Lebanon goals set in motion
Council gets look at new city budget
BY RICHELLE THOMPSON
The Cincinnati Enquirer
LEBANON Council members spent the fall and about $7,500 on goal-setting sessions to plan for the city's future. Now they want to get started on reaching those goals.
City Manager Richard Hayward is to present council with a revised budget tonight that highlights spending for nearly a dozen initiatives, including constructing a recreation center and amphitheater, and securing an additional 500 acres of green space over the next decade.
The initiatives are a sign council is aggressively planning for the city's future, Councilman Mark Flick said.
Basically, this year's council has put directives in the budget, while last year's council was struggling with what was in it, said Mr. Flick, who serves as Finance Committee chairman. Prior councils had done nothing with the budget but listen and say yes.
Mr. Flick said he expects the bottom line of the 1999 general fund budget to be around $5.5 million, up nearly $500,000 from this year. However, where some of the money goes likely will change, he said.
The $7,500 is for consulting work.
The Finance Committee recommended dropping an economic development posi tion proposed by Mr. Hayward. Instead, members want to add a deputy city manager to shoulder some of the day-to-day operations, leaving the city manager to head up economic development.
Improving the quality of life for the city's 13,700 residents also was a high priority for the Finance Committee. In addition to setting aside green space and building a year-round recreational center, the committee proposed earmarking $50,000 toward construction of an amphitheater. It would be completed in 2002 to celebrate the city's bicentennial. The committee also suggested creating a recreation director position.
City employees would receive a 3 percent cost-of-living increase in the proposal, while merit increases would be postponed until council commissions a comparison study.
Some employees' salaries are out of line with other private and public organizations, Councilman Joe McKenzie said. He expects the study to take about six months. Then council would restructure the salary schedule and make any changes in pay retroactive. Employees earning higher than average would likely see their pay be frozen but not decreased, while those earning less than comparable wages would get a boost, Mr. McKenzie said.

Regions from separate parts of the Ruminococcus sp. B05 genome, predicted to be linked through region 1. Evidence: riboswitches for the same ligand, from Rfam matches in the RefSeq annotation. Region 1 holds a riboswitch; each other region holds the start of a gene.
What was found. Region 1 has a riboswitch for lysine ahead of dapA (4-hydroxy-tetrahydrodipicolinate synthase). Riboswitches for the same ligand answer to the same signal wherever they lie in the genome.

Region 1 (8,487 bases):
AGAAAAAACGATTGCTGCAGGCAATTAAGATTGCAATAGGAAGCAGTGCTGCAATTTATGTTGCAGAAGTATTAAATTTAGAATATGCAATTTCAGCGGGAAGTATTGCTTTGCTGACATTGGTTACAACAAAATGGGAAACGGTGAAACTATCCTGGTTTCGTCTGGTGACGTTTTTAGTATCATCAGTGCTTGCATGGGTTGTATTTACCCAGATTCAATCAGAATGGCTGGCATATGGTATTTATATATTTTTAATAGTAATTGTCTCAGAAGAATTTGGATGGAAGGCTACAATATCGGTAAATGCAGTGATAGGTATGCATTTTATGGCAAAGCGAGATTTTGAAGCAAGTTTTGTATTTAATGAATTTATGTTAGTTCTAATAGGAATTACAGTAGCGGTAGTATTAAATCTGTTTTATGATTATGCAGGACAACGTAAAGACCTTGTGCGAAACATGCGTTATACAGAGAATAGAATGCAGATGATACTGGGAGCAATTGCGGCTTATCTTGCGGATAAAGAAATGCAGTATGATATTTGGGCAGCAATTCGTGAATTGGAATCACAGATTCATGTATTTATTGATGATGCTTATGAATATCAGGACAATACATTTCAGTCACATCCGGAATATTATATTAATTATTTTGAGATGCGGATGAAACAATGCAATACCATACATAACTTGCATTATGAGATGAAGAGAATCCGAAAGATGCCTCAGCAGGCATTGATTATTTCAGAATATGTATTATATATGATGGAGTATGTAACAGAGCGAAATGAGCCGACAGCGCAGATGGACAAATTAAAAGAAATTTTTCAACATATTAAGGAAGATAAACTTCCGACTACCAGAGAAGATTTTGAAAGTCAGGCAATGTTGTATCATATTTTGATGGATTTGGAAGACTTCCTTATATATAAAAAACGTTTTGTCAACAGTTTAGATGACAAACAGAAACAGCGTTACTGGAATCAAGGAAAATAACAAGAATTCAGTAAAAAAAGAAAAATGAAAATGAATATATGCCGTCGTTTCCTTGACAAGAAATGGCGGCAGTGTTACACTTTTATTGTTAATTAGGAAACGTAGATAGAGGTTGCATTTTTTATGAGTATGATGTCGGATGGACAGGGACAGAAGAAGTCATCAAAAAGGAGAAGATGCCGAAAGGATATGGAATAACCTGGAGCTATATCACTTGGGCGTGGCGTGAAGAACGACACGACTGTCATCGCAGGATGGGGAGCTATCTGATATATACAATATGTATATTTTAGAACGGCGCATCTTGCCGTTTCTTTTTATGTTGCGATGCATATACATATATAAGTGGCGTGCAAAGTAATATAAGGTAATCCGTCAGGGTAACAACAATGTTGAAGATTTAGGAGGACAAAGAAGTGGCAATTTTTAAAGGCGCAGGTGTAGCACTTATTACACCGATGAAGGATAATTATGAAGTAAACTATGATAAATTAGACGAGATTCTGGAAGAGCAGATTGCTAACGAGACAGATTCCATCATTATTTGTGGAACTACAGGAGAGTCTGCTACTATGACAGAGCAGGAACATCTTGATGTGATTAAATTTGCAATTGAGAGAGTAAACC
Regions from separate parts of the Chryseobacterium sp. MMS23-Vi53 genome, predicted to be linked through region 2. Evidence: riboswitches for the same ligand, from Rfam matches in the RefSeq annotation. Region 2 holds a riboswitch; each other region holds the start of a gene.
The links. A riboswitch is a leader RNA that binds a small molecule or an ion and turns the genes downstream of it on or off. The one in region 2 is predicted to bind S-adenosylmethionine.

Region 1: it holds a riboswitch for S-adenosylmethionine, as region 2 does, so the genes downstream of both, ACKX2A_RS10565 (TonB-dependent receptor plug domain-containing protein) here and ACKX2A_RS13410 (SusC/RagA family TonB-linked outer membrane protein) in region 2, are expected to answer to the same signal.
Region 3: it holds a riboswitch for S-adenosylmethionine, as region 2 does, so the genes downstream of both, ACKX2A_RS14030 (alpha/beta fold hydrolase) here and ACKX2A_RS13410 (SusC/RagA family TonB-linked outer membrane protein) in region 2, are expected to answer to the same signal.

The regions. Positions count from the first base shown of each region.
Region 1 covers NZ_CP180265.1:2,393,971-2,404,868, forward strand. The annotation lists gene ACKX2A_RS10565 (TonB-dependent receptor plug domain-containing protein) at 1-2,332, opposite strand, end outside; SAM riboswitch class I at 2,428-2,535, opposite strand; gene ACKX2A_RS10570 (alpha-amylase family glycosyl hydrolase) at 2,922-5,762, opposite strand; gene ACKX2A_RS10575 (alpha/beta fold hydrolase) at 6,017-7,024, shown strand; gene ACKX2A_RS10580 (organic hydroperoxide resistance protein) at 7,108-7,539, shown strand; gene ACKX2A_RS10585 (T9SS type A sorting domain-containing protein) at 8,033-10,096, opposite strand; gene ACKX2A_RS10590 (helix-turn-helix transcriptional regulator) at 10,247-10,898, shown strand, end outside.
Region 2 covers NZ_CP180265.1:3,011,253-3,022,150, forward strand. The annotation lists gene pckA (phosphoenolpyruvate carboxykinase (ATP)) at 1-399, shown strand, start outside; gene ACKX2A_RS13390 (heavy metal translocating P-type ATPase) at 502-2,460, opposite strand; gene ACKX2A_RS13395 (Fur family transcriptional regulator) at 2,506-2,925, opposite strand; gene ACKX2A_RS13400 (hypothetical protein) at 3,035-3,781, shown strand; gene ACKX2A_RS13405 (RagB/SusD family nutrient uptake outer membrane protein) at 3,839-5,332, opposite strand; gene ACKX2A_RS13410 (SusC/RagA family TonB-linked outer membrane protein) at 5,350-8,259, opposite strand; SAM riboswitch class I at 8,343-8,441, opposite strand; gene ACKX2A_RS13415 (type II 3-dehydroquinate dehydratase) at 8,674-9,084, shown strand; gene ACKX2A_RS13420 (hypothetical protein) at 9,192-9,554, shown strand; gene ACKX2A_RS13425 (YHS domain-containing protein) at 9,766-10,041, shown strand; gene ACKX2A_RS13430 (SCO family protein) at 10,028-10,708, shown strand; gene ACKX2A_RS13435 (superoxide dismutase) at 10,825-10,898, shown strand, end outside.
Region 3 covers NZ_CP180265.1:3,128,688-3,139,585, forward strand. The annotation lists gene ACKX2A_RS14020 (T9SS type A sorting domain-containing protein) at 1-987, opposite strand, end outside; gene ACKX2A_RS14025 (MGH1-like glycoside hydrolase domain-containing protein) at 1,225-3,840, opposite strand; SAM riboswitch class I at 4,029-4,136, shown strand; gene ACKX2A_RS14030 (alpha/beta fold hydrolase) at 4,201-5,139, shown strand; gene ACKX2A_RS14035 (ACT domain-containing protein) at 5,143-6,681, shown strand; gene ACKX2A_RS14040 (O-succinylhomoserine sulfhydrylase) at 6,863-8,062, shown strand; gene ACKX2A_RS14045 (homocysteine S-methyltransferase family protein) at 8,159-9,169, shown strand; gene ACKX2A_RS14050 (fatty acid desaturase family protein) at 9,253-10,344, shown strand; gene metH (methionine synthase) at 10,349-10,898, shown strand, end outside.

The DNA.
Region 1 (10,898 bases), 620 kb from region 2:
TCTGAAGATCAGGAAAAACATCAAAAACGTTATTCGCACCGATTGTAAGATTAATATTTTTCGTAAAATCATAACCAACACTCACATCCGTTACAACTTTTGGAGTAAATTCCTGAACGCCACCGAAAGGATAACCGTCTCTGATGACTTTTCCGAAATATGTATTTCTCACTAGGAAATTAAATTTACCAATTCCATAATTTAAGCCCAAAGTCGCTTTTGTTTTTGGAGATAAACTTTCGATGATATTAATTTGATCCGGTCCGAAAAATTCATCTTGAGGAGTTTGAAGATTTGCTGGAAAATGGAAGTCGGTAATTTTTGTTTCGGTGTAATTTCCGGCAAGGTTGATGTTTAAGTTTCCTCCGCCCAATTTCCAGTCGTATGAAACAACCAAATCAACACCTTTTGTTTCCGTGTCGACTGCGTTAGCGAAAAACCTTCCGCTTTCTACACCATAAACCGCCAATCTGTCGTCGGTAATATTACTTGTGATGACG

Mr. Hayward doesn't expect the final 1999 budget to be considerably different from the one he presented to council in October.
Although council could vote on the budget tonight, Mr. Flick said he expects the seven-member board to set up a special meeting next week.
Rules authority warns Senate against dealmaking
Book full of famous mugs in Cincinnati
Adults get kick out of soccer
Butler highway section opens
Chamber honors 4 city standouts
Christmas spirit comes to prison
Cinergy Field concession vendors granted Christmas wishes
Clinton stays busy, public
Doggie bags his specialty
Downtown site cost tops Hamilton jail proposals
Flynt to release report on affairs of Washington officials
Ford, Carter urge censure by Senate
GOP group asks for censure
Here come the ice, snow
Hiring of Democrats raises eyebrows in N. Ky. GOP
Hope Taft will focus on youths, abuse prevention programs
Insurance problems on agenda
K9 officers to get overtime pay
Lakota West grieves for 16-year-old
Lebanon goals set in motion
Local residents join anti-execution vigil
Man accused of tampering with sewer district records
Mason doing $20M road work
Norwood officer suspended for 30 days, no pay
Nurse's tampering case a first here
School on fast-forward
Special prosecutor winds up investigation of Chiquita case
Stabbing suspect arrested
Taft wants lottery to take different spin
Tobacco company to help fund airport smoking rooms
Tristate hospitals edgy about have limited supplies
Web site tracks Santa
Wilder to get 20-screen theater
Woman receives teen's kidney
Furby perfect hero for our times